Many will respond, "So you're pretty likely to get dementia either way," but that's terrible economic reasoning.  Raising the risk of losing your mind by roughly 10 percentage-points is awful - regardless of whether you're raising the risk from 0% to 10%, 20% to 30%, or 90% to 100%.  See the Allais Paradox if you're still in doubt. 

My two main initial doubts about the study:

1. While the authors brag about their dose-response function, it's none too neat.  The point estimates for low doses are negative.  The point estimates for moderate doses  - 95-1095 doses - are almost flat.  Only the top category features a big jump.  And what's the point of these discrete categories, anyway?  Why not log dosage (or dosage +1 so non-users remain in the sample), or include linear and quadratic terms?  (If anyone gets the data and runs these regressions, I'll gladly blog the results).

2. While this seems a high-quality study, publication bias is endemic; dramatic results sell.  So I suspect the true effects are markedly smaller than the reported coefficients.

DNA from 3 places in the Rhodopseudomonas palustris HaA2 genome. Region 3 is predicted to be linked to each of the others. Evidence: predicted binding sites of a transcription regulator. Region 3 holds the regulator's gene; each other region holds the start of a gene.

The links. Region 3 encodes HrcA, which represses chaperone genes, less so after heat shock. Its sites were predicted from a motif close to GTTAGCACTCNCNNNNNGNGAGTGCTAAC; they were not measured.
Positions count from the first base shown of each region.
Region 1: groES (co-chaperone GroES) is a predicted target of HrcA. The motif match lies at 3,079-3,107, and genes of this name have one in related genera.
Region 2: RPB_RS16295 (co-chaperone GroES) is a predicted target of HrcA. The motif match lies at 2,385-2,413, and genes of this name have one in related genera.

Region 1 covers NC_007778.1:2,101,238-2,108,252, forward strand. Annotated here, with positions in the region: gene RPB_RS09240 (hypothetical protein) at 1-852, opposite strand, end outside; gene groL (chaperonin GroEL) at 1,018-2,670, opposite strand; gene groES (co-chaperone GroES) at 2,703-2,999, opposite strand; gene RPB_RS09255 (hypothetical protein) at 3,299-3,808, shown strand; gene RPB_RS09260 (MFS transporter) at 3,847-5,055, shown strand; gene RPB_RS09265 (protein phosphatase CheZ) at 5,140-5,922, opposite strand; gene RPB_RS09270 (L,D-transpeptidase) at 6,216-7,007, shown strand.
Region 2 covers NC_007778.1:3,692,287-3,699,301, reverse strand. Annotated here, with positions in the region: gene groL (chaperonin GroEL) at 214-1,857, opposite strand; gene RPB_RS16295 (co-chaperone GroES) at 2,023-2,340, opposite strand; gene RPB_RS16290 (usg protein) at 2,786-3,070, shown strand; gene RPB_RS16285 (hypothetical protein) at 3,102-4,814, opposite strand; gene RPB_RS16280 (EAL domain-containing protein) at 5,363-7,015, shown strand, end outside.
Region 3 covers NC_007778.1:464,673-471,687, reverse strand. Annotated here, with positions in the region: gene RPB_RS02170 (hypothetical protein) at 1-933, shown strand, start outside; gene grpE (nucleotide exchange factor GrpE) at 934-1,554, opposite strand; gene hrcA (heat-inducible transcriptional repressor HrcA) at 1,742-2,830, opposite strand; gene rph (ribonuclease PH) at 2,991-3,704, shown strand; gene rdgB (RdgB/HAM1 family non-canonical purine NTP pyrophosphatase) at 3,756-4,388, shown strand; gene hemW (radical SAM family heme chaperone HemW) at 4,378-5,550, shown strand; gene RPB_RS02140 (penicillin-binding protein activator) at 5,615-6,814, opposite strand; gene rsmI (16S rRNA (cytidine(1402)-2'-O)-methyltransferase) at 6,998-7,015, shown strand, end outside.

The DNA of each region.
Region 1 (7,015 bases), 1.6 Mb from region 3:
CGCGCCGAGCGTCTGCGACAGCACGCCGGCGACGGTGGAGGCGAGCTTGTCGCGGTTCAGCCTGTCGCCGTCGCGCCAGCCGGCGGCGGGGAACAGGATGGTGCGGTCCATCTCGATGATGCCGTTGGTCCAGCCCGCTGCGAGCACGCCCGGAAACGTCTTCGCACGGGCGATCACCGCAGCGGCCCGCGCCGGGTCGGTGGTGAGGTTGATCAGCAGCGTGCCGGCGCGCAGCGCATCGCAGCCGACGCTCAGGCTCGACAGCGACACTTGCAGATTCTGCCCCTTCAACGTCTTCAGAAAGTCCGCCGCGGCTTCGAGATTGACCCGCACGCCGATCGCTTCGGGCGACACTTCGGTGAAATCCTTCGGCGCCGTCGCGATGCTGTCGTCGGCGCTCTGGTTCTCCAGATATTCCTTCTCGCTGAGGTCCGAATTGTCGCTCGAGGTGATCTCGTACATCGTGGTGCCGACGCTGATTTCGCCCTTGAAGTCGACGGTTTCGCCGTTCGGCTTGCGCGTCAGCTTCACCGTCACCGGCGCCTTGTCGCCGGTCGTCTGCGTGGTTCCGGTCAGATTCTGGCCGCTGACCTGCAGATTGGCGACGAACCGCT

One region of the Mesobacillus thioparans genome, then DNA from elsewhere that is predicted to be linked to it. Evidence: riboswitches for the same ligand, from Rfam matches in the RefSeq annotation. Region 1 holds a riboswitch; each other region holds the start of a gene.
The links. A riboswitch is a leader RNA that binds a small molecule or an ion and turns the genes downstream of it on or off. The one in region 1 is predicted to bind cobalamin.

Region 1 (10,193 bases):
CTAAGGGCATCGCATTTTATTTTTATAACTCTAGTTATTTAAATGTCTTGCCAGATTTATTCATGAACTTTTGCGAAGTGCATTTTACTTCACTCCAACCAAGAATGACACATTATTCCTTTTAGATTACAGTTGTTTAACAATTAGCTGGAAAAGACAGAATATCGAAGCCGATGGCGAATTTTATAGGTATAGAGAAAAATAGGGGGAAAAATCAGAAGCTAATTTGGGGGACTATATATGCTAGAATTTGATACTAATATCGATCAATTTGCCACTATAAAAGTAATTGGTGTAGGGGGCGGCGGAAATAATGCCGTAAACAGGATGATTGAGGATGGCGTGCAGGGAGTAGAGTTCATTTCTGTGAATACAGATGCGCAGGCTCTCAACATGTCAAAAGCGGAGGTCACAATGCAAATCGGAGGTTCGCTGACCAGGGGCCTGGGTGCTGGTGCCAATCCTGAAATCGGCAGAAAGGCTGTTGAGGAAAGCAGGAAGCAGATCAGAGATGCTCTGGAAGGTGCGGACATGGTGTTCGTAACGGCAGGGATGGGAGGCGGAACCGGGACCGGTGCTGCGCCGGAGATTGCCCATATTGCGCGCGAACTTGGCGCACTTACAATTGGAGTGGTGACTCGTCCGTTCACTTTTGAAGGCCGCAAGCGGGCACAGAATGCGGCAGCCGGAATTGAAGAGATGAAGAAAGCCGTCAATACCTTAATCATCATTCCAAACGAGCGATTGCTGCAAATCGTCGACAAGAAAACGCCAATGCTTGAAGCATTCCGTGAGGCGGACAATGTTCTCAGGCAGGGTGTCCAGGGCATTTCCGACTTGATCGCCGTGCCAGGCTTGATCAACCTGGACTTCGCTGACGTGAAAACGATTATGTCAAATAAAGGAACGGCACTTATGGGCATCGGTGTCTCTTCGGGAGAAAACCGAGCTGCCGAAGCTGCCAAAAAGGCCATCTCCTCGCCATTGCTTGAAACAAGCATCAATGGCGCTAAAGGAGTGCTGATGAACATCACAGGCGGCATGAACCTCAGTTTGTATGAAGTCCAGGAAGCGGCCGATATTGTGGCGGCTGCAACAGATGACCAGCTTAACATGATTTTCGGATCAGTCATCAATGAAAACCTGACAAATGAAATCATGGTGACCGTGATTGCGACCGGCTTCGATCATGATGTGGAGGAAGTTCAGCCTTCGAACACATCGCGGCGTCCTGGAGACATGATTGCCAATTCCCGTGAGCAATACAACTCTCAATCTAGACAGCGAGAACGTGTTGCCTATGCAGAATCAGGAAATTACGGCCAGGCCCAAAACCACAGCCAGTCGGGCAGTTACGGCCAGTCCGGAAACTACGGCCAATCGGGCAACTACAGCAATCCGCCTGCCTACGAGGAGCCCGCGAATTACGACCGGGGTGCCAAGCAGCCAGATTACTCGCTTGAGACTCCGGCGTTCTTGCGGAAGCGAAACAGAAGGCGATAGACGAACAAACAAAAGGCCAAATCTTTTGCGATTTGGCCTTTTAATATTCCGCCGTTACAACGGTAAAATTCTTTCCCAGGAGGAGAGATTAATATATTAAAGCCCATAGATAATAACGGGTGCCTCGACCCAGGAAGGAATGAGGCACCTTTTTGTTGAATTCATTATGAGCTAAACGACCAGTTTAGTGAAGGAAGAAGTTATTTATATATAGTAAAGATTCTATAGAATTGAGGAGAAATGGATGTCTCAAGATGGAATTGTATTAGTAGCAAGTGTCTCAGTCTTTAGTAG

Reviewing the technical appendices added to my doubts.  Splitting the results between antidepressants and all other anticholinigerics matters greatly.  (Table reformatted for readability; all results adjusted for aforementioned controls).


With this partition, moderate use of antidepressants looks less dangerous than heavy use.  And other anticholinergics just look notably safer than in the baseline results.

Patterns in eTable 5, which sub-divides results for past, recent, and continuous users, are also odd.  You'd expect continuous users to do the worst, but they actually do the best.  Confidence intervals are large, but still.

Given everything I've learned, what will I do?  I definitely won't return to my early decades of hellish allergies.  Popular write-ups advise switching to second-generation drugs like Claritin.  But, Claritin seems ineffective for me - and the research I've seen leaves its side effects unassessed. 

Instead of doing anything drastic, I'm applying marginal thinking.  Since serious effects aren't evident at high doses, I'm cutting back - testing how low I can go without distress.  Now that early spring is over, I'm almost asymptomatic without using any antihistamines at all.  My tentative plan, then, is to limit my use to the worst allergy weeks of the year.  If you've got better advice, please share.